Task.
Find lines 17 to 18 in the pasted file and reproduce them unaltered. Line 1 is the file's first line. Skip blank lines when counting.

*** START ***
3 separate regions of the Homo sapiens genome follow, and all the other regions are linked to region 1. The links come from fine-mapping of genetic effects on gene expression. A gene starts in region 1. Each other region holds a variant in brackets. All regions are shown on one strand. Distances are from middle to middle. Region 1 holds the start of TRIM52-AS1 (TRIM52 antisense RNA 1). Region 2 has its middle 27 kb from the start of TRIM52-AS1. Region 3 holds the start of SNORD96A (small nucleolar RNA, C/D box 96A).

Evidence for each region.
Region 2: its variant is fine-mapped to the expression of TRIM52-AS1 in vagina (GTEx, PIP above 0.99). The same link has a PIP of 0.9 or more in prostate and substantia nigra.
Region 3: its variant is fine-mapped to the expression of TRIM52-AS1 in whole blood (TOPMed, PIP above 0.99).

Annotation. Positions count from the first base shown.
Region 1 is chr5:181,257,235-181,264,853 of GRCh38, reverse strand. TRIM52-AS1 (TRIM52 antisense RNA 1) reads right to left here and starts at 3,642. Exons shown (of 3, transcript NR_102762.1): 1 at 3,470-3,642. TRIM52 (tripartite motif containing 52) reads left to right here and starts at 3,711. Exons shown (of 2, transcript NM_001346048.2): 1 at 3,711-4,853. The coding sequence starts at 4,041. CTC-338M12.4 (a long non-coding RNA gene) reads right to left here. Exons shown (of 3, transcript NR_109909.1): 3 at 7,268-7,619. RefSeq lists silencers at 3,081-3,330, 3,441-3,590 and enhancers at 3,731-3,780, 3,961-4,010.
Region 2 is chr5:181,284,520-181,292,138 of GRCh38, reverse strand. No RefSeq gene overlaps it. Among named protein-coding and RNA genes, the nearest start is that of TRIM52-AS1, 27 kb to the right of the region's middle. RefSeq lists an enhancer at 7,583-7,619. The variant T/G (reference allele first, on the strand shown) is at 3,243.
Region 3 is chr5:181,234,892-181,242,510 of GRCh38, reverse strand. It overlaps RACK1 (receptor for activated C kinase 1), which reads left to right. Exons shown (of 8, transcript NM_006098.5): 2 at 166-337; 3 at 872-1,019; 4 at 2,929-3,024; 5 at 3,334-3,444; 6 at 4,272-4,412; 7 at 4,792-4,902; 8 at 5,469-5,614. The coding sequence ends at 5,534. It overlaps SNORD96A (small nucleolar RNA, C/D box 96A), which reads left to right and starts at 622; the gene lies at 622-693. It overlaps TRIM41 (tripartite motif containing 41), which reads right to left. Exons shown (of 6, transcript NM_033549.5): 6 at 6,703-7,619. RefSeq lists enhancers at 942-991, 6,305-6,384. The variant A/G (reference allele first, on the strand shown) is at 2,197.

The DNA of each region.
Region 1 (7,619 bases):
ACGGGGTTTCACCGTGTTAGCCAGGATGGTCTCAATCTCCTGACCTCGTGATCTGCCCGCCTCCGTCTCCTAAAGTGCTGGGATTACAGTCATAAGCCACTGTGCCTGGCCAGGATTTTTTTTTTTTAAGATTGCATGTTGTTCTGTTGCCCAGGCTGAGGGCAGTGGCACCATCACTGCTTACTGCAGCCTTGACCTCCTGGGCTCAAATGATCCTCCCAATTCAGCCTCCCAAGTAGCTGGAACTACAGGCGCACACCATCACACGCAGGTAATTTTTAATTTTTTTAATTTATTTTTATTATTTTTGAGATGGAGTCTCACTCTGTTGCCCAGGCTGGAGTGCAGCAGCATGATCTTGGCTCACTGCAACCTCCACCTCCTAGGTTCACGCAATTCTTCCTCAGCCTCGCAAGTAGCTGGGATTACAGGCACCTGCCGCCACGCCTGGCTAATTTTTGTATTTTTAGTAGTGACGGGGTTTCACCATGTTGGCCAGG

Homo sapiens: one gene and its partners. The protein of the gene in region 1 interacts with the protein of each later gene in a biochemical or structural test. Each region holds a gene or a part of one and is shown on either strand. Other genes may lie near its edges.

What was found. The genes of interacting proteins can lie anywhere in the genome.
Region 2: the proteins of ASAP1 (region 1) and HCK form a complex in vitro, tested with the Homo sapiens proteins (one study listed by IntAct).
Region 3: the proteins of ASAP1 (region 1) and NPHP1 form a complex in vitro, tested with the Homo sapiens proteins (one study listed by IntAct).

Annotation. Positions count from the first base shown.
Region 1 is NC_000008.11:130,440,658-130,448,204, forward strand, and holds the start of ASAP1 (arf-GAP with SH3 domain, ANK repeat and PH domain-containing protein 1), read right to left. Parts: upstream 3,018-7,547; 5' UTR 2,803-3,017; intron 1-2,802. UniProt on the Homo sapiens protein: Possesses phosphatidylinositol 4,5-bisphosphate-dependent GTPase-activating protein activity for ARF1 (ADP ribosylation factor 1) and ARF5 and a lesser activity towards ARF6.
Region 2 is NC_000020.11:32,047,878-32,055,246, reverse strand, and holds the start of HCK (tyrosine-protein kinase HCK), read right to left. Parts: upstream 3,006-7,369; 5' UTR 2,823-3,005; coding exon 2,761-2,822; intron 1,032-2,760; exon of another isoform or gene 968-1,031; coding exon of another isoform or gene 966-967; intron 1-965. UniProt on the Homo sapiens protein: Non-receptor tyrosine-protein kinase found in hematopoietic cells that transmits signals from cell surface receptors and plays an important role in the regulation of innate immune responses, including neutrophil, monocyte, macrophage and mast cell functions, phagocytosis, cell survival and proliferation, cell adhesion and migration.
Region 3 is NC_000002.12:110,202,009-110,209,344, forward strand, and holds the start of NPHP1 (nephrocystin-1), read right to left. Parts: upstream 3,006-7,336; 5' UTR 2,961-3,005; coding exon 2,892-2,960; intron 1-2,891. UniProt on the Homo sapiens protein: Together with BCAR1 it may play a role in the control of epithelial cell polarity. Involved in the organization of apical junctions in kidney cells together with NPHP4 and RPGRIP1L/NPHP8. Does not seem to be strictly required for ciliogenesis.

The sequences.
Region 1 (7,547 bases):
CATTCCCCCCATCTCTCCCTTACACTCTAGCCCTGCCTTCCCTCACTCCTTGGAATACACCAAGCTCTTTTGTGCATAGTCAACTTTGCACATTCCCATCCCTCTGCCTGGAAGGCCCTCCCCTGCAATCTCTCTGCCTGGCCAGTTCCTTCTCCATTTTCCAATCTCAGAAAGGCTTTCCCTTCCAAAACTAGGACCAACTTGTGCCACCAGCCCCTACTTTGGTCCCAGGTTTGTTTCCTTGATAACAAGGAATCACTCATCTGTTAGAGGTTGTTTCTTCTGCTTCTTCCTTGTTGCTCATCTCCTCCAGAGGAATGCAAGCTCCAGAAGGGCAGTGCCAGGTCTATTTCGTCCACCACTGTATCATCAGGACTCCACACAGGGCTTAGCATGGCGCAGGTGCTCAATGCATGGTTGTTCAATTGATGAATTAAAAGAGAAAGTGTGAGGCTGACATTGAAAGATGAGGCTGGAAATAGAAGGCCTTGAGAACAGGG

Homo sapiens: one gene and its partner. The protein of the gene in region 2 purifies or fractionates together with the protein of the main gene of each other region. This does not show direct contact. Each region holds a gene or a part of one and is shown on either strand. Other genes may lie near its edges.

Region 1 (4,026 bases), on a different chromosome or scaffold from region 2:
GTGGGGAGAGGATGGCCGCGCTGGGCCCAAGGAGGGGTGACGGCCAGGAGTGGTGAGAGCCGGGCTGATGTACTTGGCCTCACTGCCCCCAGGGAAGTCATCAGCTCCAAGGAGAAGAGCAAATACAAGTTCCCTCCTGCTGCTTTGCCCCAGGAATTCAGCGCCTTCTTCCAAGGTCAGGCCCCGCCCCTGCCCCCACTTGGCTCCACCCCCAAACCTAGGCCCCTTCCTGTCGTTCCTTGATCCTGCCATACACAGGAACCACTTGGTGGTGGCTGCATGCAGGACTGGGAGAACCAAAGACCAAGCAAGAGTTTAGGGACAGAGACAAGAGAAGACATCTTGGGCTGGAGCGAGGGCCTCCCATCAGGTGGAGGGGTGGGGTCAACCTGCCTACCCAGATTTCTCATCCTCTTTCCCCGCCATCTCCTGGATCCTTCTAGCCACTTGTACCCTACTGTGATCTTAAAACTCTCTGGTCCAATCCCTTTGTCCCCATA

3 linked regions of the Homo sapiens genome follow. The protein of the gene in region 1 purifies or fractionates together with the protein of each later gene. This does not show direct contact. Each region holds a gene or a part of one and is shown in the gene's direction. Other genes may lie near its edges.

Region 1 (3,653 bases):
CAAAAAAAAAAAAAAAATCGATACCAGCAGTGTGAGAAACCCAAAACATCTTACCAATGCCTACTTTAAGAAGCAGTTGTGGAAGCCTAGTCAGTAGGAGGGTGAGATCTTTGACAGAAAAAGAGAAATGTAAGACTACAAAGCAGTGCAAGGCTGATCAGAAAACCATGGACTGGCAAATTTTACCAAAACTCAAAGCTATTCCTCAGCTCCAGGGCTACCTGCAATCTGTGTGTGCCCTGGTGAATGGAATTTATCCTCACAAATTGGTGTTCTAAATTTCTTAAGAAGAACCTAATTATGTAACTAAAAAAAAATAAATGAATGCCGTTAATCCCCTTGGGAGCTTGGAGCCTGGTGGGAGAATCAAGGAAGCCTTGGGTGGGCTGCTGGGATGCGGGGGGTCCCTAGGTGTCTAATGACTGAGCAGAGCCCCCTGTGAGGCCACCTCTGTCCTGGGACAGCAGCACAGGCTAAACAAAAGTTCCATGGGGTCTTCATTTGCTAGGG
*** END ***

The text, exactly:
Region 1 is NC_000008.11:130,440,658-130,448,204, forward strand, and holds the start of ASAP1 (arf-GAP with SH3 domain, ANK repeat and PH domain-containing protein 1), read right to left. Parts: upstream 3,018-7,547; 5' UTR 2,803-3,017; intron 1-2,802. UniProt on the Homo sapiens protein: Possesses phosphatidylinositol 4,5-bisphosphate-dependent GTPase-activating protein activity for ARF1 (ADP ribosylation factor 1) and ARF5 and a lesser activity towards ARF6.
Region 2 is NC_000020.11:32,047,878-32,055,246, reverse strand, and holds the start of HCK (tyrosine-protein kinase HCK), read right to left. Parts: upstream 3,006-7,369; 5' UTR 2,823-3,005; coding exon 2,761-2,822; intron 1,032-2,760; exon of another isoform or gene 968-1,031; coding exon of another isoform or gene 966-967; intron 1-965. UniProt on the Homo sapiens protein: Non-receptor tyrosine-protein kinase found in hematopoietic cells that transmits signals from cell surface receptors and plays an important role in the regulation of innate immune responses, including neutrophil, monocyte, macrophage and mast cell functions, phagocytosis, cell survival and proliferation, cell adhesion and migration.